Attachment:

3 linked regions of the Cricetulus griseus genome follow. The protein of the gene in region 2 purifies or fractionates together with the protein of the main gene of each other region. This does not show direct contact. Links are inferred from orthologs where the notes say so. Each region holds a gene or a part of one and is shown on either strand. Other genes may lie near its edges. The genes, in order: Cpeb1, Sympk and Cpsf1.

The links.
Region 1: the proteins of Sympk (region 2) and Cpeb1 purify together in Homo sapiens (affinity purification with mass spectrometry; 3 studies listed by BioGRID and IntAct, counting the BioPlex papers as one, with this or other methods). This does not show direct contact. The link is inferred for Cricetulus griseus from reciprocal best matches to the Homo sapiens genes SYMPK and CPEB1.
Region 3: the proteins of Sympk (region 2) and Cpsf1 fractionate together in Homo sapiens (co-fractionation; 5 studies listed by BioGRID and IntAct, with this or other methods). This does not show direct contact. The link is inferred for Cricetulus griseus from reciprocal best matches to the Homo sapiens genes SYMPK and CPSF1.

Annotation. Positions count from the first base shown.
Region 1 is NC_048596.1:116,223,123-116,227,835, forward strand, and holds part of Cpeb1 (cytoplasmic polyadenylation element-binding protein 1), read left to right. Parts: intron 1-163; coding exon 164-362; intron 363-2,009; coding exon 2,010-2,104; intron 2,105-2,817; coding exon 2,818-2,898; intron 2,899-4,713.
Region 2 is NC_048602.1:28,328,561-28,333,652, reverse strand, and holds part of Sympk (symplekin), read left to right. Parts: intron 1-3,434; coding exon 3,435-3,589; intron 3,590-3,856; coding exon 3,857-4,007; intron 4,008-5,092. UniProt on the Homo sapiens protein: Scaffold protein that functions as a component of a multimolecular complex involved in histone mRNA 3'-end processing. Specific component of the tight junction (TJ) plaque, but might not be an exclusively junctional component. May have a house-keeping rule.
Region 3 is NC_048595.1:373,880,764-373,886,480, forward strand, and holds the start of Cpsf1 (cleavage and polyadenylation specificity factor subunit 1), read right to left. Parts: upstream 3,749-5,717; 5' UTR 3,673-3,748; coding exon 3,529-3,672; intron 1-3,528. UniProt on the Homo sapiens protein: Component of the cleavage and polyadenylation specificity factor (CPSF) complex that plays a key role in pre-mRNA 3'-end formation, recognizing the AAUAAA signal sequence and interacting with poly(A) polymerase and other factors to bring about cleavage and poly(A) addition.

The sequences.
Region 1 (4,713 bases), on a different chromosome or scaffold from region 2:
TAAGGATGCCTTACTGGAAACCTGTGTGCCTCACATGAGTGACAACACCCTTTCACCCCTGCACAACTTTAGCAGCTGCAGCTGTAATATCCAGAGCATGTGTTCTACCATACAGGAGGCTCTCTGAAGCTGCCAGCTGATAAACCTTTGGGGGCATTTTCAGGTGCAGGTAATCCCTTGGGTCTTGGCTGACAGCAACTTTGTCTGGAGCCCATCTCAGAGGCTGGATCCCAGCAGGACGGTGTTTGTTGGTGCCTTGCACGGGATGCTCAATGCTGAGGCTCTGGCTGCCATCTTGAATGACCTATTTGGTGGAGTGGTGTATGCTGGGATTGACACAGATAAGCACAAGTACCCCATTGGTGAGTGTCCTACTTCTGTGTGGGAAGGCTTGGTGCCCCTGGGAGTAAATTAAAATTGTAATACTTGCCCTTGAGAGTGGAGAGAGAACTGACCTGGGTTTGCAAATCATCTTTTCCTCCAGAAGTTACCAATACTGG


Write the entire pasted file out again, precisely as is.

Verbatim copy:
3 linked regions of the Cricetulus griseus genome follow. The protein of the gene in region 2 purifies or fractionates together with the protein of the main gene of each other region. This does not show direct contact. Links are inferred from orthologs where the notes say so. Each region holds a gene or a part of one and is shown on either strand. Other genes may lie near its edges. The genes, in order: Cpeb1, Sympk and Cpsf1.

The links.
Region 1: the proteins of Sympk (region 2) and Cpeb1 purify together in Homo sapiens (affinity purification with mass spectrometry; 3 studies listed by BioGRID and IntAct, counting the BioPlex papers as one, with this or other methods). This does not show direct contact. The link is inferred for Cricetulus griseus from reciprocal best matches to the Homo sapiens genes SYMPK and CPEB1.
Region 3: the proteins of Sympk (region 2) and Cpsf1 fractionate together in Homo sapiens (co-fractionation; 5 studies listed by BioGRID and IntAct, with this or other methods). This does not show direct contact. The link is inferred for Cricetulus griseus from reciprocal best matches to the Homo sapiens genes SYMPK and CPSF1.

Annotation. Positions count from the first base shown.
Region 1 is NC_048596.1:116,223,123-116,227,835, forward strand, and holds part of Cpeb1 (cytoplasmic polyadenylation element-binding protein 1), read left to right. Parts: intron 1-163; coding exon 164-362; intron 363-2,009; coding exon 2,010-2,104; intron 2,105-2,817; coding exon 2,818-2,898; intron 2,899-4,713.
Region 2 is NC_048602.1:28,328,561-28,333,652, reverse strand, and holds part of Sympk (symplekin), read left to right. Parts: intron 1-3,434; coding exon 3,435-3,589; intron 3,590-3,856; coding exon 3,857-4,007; intron 4,008-5,092. UniProt on the Homo sapiens protein: Scaffold protein that functions as a component of a multimolecular complex involved in histone mRNA 3'-end processing. Specific component of the tight junction (TJ) plaque, but might not be an exclusively junctional component. May have a house-keeping rule.
Region 3 is NC_048595.1:373,880,764-373,886,480, forward strand, and holds the start of Cpsf1 (cleavage and polyadenylation specificity factor subunit 1), read right to left. Parts: upstream 3,749-5,717; 5' UTR 3,673-3,748; coding exon 3,529-3,672; intron 1-3,528. UniProt on the Homo sapiens protein: Component of the cleavage and polyadenylation specificity factor (CPSF) complex that plays a key role in pre-mRNA 3'-end formation, recognizing the AAUAAA signal sequence and interacting with poly(A) polymerase and other factors to bring about cleavage and poly(A) addition.

The sequences.
Region 1 (4,713 bases), on a different chromosome or scaffold from region 2:
TAAGGATGCCTTACTGGAAACCTGTGTGCCTCACATGAGTGACAACACCCTTTCACCCCTGCACAACTTTAGCAGCTGCAGCTGTAATATCCAGAGCATGTGTTCTACCATACAGGAGGCTCTCTGAAGCTGCCAGCTGATAAACCTTTGGGGGCATTTTCAGGTGCAGGTAATCCCTTGGGTCTTGGCTGACAGCAACTTTGTCTGGAGCCCATCTCAGAGGCTGGATCCCAGCAGGACGGTGTTTGTTGGTGCCTTGCACGGGATGCTCAATGCTGAGGCTCTGGCTGCCATCTTGAATGACCTATTTGGTGGAGTGGTGTATGCTGGGATTGACACAGATAAGCACAAGTACCCCATTGGTGAGTGTCCTACTTCTGTGTGGGAAGGCTTGGTGCCCCTGGGAGTAAATTAAAATTGTAATACTTGCCCTTGAGAGTGGAGAGAGAACTGACCTGGGTTTGCAAATCATCTTTTCCTCCAGAAGTTACCAATACTGG